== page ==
Photo II VCPH 1261

Instructor: Steven Mastroianni

Field Trip: American Vesuvius: The Aftermath of Mount St. Helens by Frank Gohlke and Emmet Gowin at CMA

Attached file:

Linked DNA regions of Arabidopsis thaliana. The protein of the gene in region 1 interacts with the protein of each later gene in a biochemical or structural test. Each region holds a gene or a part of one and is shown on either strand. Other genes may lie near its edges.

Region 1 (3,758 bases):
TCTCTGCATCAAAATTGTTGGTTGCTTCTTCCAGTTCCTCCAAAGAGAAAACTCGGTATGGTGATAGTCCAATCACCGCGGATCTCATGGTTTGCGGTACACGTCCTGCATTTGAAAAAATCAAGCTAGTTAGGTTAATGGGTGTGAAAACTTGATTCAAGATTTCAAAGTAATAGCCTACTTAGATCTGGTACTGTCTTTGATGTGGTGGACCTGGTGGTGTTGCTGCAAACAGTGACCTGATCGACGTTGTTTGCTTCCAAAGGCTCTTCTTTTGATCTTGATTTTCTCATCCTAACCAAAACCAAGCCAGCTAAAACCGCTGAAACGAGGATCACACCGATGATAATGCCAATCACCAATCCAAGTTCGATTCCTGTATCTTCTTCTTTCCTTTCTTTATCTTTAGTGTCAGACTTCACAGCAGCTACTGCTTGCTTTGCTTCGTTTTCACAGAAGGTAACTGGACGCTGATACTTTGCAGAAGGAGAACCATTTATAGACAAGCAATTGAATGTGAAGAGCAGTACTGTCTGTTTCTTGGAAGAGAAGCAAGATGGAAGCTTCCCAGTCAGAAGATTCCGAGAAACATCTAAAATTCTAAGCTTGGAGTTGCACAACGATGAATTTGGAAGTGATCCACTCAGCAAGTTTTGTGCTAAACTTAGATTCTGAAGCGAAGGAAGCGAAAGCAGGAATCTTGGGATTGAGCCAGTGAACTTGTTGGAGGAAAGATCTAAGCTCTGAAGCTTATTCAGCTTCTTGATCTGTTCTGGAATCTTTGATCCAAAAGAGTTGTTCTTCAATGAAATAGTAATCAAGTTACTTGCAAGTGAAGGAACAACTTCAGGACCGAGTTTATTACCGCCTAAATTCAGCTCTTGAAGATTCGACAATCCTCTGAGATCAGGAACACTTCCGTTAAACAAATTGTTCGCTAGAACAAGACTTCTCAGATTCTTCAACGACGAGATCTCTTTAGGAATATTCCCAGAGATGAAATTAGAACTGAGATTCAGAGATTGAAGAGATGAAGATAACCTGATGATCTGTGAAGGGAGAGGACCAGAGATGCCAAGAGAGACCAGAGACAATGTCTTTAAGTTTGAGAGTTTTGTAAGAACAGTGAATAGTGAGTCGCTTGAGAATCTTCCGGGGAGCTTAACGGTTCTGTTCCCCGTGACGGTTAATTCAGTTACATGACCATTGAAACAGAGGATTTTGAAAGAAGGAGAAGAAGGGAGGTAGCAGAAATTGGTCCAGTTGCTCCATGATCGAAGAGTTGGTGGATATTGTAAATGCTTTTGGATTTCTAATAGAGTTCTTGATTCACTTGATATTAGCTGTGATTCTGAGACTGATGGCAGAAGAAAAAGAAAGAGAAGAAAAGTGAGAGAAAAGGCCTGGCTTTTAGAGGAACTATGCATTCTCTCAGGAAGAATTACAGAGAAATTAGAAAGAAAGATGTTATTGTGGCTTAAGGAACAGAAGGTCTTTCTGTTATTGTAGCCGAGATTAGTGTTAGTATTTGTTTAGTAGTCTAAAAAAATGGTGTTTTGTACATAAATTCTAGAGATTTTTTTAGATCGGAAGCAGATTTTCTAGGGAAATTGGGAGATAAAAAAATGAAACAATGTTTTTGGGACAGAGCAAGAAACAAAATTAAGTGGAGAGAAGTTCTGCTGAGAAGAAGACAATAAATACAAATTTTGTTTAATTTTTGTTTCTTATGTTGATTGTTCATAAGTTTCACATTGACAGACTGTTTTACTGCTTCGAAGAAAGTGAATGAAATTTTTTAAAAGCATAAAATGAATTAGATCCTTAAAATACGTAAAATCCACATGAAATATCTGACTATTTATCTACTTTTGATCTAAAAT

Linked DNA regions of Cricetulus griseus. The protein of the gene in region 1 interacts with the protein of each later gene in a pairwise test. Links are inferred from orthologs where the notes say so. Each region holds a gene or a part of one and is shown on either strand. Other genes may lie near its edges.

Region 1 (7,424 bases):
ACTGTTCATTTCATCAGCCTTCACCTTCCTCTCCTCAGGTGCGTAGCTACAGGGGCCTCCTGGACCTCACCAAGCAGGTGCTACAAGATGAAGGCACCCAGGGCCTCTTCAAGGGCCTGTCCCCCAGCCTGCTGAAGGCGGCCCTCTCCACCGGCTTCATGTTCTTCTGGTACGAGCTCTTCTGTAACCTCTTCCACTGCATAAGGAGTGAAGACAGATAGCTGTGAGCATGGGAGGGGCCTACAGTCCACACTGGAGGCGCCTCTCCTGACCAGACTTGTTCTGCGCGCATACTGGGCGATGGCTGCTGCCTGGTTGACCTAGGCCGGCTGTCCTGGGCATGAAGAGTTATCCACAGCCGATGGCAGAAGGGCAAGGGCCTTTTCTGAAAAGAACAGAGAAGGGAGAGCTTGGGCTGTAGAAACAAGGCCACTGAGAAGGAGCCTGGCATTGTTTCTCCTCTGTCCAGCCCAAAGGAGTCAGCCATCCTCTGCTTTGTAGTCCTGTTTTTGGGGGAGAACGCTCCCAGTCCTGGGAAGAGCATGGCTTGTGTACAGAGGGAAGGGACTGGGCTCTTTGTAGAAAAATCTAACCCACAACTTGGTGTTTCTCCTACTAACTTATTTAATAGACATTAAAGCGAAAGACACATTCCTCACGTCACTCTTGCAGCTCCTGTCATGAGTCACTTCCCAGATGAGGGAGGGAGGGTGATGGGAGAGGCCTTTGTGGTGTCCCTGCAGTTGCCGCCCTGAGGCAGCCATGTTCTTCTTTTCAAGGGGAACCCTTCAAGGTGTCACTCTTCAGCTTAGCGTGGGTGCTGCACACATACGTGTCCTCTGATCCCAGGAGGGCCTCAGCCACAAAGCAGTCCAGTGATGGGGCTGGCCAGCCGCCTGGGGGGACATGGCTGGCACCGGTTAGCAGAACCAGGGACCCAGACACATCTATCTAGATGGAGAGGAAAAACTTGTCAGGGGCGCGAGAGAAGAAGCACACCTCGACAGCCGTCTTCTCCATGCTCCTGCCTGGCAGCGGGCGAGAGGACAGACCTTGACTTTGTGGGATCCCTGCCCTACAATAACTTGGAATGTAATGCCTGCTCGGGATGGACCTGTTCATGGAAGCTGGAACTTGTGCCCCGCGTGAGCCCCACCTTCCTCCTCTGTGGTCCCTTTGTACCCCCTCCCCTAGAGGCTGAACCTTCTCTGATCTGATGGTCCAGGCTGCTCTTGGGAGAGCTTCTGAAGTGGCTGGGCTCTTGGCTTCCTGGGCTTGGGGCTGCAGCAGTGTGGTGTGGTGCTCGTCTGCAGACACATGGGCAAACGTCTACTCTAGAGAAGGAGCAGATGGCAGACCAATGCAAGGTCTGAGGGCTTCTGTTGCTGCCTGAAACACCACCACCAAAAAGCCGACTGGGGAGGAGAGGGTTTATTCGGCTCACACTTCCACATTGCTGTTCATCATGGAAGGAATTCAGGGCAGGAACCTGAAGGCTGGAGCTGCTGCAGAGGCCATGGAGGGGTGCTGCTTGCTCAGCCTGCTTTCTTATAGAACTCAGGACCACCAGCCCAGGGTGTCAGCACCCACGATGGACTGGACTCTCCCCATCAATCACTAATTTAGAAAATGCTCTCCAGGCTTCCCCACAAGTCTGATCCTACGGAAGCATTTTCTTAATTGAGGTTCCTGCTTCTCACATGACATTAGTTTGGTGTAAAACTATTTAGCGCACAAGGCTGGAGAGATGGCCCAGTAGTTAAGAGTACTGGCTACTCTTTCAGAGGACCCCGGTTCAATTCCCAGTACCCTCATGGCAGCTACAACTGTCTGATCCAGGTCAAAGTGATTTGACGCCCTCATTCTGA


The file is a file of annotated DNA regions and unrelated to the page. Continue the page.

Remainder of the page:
"Like other extreme places, Mount St. Helens inspires revelations, not all of them comforting. It is hard to sustain a belief in the centrality of the human adventure in the face of such overwhelming power and manifest indifference. But if one’s place in the world seems diminished in importance as a result, the universe itself seems a much more interesting place to be." " Frank Gohlke, "Mount St. Helens: Photographer's Notes" 2005. Study Questions: 1. Compare the work of Gohlke and Gowin in the exhibit. How do they approach the subject of Mt. St Helen’s and the aftermath of the eruption? What is common in their approach? What is different? Discuss in Swarkowski’s terms of the Detail, the Frame, Time, and Vantage Point. 2. View landscape paintings in nearby galleries 219 and 220 by Gustave Courbet, Jean Baptiste Camille Corot, Philipp Hackert, among others. How is the landscape rendered differently/similarly to the Vesuvius exhibit? What is the point of view? What is the “message”? 3. Research work by Ansel Adams online or at the library; compare and contrast the landscape as rendered by Adams to Gohlke and Gowin. (Look at images such as Clearing Winter Storm 1942, Clearing Storm Sonoma, Tetons and Snake River, etc.) 4. With the aesthetic considerations you considered in question #1, create two or three landscape images on your own utilizing those aesthetics and concerns. The subject, or spectum is up to you, there are no volcanos in the vicinity, obviously, but the landscape is everywhere. Please answer the study questions in brief essay form; and submit electronically to the Student Drop folder, along with your related images, by the start of class (6PM) on February 6. A copy of this document will be available in the class folder.

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